Home' Trinidad and Tobago Guardian : February 23rd 2015 Contents A60
Guardian www.guardian.co.tt Monday, February 23, 2015
The Board of Architecture of Trinidad and Tobago (BoATT) and the Trinidad and Tobago Institute of Architects (TTIA)
invite applications for the Professional Practice Course (PPC) leading to the Trinidad and Tobago Professional
Examination in Architecture (TTPEA)
Applications are invited to register for the BoATT/TTIA Trinidad and Tobago Professional Examination in
In preparation for the TTPEA, applicants are required to satisfactorily complete the Professional Practice Course
(PPC) commencing March 2015
All applicants are required to have met and to provide evidence of the following requirements :
A validated/accredited professional degree in architecture *
ii) A minimum of three years of professional experience at least one of which must have been obtained
under the supervision of a BoATT registered architect
All prospective applicants are requested to attend an introductory meeting at 5.30pm on Wednesday 25th
February at The Professional Centre, Room B101/102, 11-13 Fitzblackman Drive, Wrightson Road, Port of Spain.
For further information please call 624 8842 or email email@example.com
* minimum CAA/RIBA Part 2, NAAB accredited or equivalent
humiliating defeats in its opening two
World Cup games, England s tournament
survival will be on the line when it takes
on Scotland today, with the Scots rel-
ishing an opportunity to inflict further
misery on their southern neighbour.
England s first World Cup meeting
against Scotland appeared an easy assign-
ment when the draw was released, but
with confidence at rock bottom after
thrashings by Australia and New Zealand,
this match suddenly looms as a dangerous
The patriotic fervour will be high when
the nations meet on cricket s world stage
for the first time. The words of the anthem
Flower of Scotland ---of defeating the
English and sending them "homeward to
think again"---could be an unnerving pre-
The song will be apposite before Mon-
day s match, though England has been
shorn of the hubris the song derides. The
English know they simply must win the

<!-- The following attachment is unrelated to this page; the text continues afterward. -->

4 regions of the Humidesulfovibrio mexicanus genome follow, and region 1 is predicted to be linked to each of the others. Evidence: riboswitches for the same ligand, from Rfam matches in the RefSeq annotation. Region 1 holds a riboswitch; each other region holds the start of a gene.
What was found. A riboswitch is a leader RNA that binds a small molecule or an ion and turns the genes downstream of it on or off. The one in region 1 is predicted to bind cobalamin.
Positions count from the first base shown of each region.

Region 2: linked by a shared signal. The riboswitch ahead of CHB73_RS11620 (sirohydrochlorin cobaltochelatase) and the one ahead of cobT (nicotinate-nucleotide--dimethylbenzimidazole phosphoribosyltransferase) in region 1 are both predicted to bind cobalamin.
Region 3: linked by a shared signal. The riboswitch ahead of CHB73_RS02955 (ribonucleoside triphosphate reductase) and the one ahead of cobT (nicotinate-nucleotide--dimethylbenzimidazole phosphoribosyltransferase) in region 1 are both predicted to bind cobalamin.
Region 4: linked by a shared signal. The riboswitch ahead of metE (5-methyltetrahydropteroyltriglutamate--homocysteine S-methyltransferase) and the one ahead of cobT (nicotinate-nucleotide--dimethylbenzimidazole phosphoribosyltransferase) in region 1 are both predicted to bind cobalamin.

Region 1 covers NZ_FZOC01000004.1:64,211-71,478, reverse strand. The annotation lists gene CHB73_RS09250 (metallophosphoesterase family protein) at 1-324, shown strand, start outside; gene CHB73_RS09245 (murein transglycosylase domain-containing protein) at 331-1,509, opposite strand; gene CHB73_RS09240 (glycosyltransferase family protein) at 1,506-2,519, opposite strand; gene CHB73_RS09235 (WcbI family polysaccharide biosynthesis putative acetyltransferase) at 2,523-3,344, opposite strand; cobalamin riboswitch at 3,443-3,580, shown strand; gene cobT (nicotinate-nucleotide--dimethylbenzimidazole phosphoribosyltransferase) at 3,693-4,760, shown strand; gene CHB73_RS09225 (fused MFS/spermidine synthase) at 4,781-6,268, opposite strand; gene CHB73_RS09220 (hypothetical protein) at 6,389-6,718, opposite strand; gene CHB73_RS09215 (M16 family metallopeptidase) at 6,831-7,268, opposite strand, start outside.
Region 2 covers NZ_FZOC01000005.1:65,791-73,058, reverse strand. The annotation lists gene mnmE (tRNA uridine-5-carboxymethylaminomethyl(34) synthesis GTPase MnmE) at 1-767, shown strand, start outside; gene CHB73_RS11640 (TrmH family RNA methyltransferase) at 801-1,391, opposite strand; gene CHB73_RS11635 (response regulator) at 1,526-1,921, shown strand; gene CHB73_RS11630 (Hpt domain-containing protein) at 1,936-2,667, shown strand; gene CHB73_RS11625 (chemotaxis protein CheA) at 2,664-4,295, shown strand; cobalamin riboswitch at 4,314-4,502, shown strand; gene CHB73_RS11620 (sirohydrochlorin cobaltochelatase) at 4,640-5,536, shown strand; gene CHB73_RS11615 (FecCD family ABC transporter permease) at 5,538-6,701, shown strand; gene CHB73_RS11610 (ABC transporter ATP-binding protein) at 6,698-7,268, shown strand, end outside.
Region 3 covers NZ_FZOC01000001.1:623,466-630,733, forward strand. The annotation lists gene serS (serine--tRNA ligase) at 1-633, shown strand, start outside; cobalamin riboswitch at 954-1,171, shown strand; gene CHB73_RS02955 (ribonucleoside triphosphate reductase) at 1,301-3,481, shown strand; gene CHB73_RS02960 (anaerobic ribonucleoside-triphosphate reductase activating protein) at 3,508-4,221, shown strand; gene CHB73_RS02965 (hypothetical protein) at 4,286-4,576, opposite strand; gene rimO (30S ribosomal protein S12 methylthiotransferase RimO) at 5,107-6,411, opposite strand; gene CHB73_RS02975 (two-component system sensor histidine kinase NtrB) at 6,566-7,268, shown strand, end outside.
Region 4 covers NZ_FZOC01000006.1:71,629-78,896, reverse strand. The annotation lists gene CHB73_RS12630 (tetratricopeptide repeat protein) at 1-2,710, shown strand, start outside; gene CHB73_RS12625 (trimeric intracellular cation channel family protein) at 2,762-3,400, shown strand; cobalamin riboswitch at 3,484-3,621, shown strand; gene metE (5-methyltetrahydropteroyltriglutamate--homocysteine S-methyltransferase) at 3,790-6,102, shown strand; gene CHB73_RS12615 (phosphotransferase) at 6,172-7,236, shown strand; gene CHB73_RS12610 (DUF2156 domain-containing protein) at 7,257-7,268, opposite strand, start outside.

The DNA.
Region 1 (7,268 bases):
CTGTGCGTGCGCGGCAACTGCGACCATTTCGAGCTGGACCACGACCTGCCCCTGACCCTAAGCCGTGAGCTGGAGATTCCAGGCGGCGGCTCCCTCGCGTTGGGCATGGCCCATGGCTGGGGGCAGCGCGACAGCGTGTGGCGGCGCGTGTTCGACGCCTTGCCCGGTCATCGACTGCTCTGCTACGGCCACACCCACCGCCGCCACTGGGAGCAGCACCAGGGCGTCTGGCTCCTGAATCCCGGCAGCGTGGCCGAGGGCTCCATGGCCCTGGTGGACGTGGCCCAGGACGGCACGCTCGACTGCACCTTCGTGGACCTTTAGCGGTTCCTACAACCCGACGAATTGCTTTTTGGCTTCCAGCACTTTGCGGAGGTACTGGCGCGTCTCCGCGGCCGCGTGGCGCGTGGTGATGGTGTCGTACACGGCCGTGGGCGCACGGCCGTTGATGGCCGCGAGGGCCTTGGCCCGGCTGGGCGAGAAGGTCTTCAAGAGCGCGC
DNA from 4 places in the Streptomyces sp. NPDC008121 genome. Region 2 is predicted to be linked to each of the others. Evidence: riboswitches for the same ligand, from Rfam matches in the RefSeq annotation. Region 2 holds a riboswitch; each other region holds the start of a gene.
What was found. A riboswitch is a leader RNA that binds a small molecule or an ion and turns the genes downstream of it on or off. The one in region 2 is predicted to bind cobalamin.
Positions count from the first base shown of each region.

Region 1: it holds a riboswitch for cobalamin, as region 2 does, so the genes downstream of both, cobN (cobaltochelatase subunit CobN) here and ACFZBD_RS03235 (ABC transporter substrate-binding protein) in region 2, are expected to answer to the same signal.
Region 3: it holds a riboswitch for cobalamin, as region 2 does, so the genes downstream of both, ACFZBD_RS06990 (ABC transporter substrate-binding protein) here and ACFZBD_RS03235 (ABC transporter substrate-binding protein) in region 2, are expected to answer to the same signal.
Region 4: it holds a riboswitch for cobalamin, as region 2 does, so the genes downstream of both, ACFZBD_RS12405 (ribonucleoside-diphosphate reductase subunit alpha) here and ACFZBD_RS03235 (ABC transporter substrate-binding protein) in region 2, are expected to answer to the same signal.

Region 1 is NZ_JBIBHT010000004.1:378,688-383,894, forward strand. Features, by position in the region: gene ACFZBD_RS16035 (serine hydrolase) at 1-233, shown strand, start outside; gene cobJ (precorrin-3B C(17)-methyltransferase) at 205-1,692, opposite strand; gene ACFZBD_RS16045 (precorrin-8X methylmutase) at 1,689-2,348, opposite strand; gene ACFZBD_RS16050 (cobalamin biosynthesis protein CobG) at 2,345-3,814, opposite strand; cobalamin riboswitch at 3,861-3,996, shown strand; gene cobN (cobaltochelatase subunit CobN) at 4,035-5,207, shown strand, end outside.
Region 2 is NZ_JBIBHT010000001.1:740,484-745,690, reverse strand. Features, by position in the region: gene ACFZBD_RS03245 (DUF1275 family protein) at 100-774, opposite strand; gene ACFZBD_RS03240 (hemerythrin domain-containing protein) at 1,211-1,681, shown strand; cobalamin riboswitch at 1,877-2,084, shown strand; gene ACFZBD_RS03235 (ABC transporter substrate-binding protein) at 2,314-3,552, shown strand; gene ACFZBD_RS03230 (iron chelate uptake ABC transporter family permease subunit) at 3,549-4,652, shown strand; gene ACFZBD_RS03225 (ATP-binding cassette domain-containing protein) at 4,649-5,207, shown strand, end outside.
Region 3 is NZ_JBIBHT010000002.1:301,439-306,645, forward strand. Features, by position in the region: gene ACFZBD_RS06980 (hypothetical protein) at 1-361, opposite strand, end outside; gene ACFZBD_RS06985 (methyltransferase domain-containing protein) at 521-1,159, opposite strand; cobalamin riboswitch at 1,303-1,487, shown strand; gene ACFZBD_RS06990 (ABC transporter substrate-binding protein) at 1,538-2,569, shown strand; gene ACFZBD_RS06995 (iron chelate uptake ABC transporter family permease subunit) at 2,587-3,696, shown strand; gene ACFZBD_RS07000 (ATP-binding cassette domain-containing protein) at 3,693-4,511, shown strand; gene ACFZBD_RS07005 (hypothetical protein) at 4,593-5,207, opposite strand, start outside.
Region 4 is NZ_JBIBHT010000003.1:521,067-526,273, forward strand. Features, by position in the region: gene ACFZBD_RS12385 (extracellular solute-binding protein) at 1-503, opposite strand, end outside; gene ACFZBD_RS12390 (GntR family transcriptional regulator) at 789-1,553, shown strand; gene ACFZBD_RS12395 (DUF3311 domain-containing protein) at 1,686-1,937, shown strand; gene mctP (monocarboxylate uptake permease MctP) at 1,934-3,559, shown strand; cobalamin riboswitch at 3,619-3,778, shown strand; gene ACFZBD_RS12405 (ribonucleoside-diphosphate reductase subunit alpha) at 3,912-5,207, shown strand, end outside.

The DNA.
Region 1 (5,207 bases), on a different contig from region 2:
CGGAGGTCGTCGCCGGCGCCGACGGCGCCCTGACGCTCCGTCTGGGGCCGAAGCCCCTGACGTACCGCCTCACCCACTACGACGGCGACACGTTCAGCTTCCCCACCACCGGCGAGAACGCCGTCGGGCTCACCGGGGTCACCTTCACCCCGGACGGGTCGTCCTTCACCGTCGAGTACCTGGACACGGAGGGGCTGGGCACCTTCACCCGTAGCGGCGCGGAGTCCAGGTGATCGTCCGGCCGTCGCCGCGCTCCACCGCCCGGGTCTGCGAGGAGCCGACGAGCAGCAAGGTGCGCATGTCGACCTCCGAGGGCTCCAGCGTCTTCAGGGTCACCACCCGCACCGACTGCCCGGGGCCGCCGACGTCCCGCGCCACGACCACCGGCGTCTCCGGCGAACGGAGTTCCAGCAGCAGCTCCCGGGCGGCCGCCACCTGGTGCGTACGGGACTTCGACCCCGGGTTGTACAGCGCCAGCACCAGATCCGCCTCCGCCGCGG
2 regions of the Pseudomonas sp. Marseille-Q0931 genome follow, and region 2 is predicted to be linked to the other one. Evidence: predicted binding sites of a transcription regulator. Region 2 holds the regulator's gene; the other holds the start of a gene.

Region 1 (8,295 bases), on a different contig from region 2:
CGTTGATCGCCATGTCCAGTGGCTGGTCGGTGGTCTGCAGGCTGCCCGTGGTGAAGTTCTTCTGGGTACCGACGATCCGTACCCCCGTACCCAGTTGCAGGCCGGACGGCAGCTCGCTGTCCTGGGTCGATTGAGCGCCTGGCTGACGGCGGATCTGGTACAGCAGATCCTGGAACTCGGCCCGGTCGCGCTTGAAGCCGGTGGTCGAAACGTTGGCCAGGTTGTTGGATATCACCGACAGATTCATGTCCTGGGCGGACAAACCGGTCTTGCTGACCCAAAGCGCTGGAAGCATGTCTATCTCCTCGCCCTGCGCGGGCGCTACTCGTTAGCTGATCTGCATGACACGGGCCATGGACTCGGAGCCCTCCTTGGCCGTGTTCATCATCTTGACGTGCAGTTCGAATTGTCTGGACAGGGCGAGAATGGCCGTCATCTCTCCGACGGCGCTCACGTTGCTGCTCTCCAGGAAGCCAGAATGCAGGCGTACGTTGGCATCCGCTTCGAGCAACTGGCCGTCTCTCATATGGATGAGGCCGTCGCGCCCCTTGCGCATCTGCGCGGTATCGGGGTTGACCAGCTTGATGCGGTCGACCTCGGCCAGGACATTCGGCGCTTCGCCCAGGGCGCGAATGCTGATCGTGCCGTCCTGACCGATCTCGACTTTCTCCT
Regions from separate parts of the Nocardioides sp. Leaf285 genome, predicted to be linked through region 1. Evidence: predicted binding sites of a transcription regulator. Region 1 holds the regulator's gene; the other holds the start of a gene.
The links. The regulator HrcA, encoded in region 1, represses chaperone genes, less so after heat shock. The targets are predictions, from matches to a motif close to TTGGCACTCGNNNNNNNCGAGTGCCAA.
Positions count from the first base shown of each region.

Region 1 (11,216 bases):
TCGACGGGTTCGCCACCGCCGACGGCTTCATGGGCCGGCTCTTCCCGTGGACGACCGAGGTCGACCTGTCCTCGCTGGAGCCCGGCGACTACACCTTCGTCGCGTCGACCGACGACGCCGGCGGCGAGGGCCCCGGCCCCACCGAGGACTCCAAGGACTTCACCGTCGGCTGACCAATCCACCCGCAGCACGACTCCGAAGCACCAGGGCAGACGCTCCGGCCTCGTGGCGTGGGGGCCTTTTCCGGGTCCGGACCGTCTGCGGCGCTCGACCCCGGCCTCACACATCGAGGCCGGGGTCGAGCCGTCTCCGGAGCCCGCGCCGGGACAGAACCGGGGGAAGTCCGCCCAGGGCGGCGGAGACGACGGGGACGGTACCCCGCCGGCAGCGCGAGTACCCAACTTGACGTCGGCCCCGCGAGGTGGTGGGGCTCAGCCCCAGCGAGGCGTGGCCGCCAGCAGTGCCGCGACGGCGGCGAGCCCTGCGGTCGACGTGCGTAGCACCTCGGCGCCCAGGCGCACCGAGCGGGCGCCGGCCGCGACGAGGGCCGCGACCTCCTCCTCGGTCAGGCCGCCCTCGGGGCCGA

game to prevent their World Cup campaign
descending into farce.
It could hardly face a more determined
opponent. The sporting rivalry between
England and Scotland, infused with lin-
gering animosity by battles of the distant
past, is bitter and long-established. Football
matches between the nations date back
to 1872 and are acknowledged as the oldest
international sporting event in the world,
in rugby they compete annually for the
Calcutta Cup, dating to 1879.
The cricket rivalry is much more recent.
Scotland devolved from England to become
an associate member of the International
Cricket Council in its own right in 1994.
It has met England in three one-day inter-
nationals since that schism and never won.
Yet it may never have a better chance
to do so than in today s match at Hagley
Oval. England s confidence has been all
but shattered by its 111-run loss to Australia
and it s eight-wicket defeat by New
Zealand in which it was bowled out for
123, a total New Zealand surpassed in 12.2
Scotland, in contrast, was emboldened
by its start to the tournament against New
Zealand. Though it was bowled out for
142, it defended that total tenaciously,
claiming seven New Zealand wickets in a
Taking a simple line through the respec-
tive performances against New Zealand,
Scotland is in better form and, as coach
Grant Bradburn said: "any day s a good
day for Scotland to play England."
Scotland captain Preston Mommsen is
South African-born and coach Bradburn
is a New Zealander and yet each has a
deep understanding of the importance of
Monday s occasion.
"There s always a huge rivalry between
Scotland and England in any sporting
event," Mommsen said. "I ve been to Mur-
rayfield (in Edinburgh) for a Scotland-
England (rugby) clash and the passion
that s on display there is pretty awesome
and hopefully that ll come out again
MELBOURNE---South Africa captain AB de Villiers
says the implications of his side s 130-run loss to
India run a lot deeper than just a setback in its
World Cup campaign.
The South Africans were comprehensively outplayed
by the defending champion Indians in their Pool B
match at the Melbourne Cricket Ground yesterday,
and de Villiers is concerned about the effect the
defeat will have on the morale of his team.
"It s a big knock for us to get beaten by 130 runs.
It s almost embarrassing. You never want to lose by
that amount of runs," he said.
While he s still confident of South Africa advancing
to the quarterfinals, de Villiers did not try to underplay
the impact Sunday s loss will have on his players.
"Your confidence takes a bit of a knock with per-
formances like that, and it s up to the senior group
of players to make sure that confidence is still there
come Friday against the West Indies. Things like
today s performance can creep into your game if you
start thinking about it too much, and if you allow
it to knock your confidence down."
Although he produced one of South Africa s better
performances in the field and was singlehandedly
responsible for two run outs, de Villiers was run out
himself early in his team s run chase, as was No 5
David Miller. (SEE MATCH REPORT ON PAGE 62)
ICC CRICKET WORLD CUP
Scots seek keep up England's misery De Villiers says loss
to India a big knock
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